Tokyo tourism: Gotokuji Buddhist Temple, cats, and legend of Maneki Neko
Modern Tokyo Times
If you feel like quiet spiritual contemplation and you have any type of connection with cats, then Gotokuji Buddhist Temple in Tokyo is a great place to visit. This concerns the historical importance of this Buddhist temple and compound – and the modern-day attraction of cat lovers connected to Maneki Neko “beckoning cats.”
Indeed, for people who have lost cats based on death – or whose cat is blighted by poor health – then many individuals pray either for the souls of dead cats or for fighting health in this life. Thus a spiritual dimension applies to Buddhists naturally visiting this temple compound and concerning more secular-minded people who are attracted by the cat angle.
According to legend, the feudal lord Li Naotaka (1590-1659) was beckoned by a cat to come inside and take shelter. Shortly after, a terrible thunderstorm struck the tree that Li Naotaka had previously taken shelter. Thus the cat was perceived to be behind his good fortune. Henceforth, the feudal lord became the patron of the temple. Therefore, the enshrinement of Maneki Neko began after the death of this lucky cat.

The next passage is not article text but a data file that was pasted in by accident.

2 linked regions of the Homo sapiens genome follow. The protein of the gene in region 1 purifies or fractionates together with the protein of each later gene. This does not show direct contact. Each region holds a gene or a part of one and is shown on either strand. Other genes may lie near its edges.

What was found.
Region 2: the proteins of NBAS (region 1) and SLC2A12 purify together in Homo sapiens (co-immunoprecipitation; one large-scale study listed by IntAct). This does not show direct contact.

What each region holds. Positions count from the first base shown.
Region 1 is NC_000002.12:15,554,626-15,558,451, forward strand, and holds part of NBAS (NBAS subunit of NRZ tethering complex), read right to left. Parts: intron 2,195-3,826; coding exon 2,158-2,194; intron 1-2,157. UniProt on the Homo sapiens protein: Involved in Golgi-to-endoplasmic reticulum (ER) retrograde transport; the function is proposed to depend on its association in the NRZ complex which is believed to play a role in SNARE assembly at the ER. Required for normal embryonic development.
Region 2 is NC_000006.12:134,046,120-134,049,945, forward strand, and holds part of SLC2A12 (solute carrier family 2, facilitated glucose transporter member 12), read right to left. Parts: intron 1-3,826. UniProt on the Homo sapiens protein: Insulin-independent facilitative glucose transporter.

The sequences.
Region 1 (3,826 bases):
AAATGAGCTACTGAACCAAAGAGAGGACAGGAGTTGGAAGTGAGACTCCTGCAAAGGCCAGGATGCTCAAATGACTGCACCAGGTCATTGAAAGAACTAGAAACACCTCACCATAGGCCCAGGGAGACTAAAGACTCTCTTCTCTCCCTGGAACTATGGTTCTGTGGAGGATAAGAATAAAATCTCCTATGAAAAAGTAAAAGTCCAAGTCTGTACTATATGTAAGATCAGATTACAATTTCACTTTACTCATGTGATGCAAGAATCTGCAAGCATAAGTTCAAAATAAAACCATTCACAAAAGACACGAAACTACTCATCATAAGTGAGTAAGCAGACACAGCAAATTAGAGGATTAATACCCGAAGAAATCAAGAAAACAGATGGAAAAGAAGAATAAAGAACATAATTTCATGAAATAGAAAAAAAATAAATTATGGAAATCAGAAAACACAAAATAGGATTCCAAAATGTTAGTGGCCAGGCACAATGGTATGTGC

In modern times, this connects with various angles – including historical, kawaii culture, people who adore cats, lovers of Maneki Neko, people who seek good fortune, the spiritual realm, and other factors.
Lee Jay Walker says, “Of course, the Buddhist religious angle is the unifying theme during your visit to the Gotokuji Buddhist Temple irrespective of Buddhist, paying respect to past family members buried in the graveyard, from a different faith group, or you are secular-minded. Similarly, for cat lovers and people fascinated by the history surrounding Maneki Neko, the Buddhist compound fuses naturally with respective people visiting this unique holy place.”
For people wishing to visit this fascinating Buddhist temple and compound in Tokyo, then individuals can get a train to Gotokuji Station via the Odakyu Line and walk for roughly 12 minutes. Or it is a shorter walk away from the Miyanosaka Station if you travel on the Tokyu Setagaya Line.
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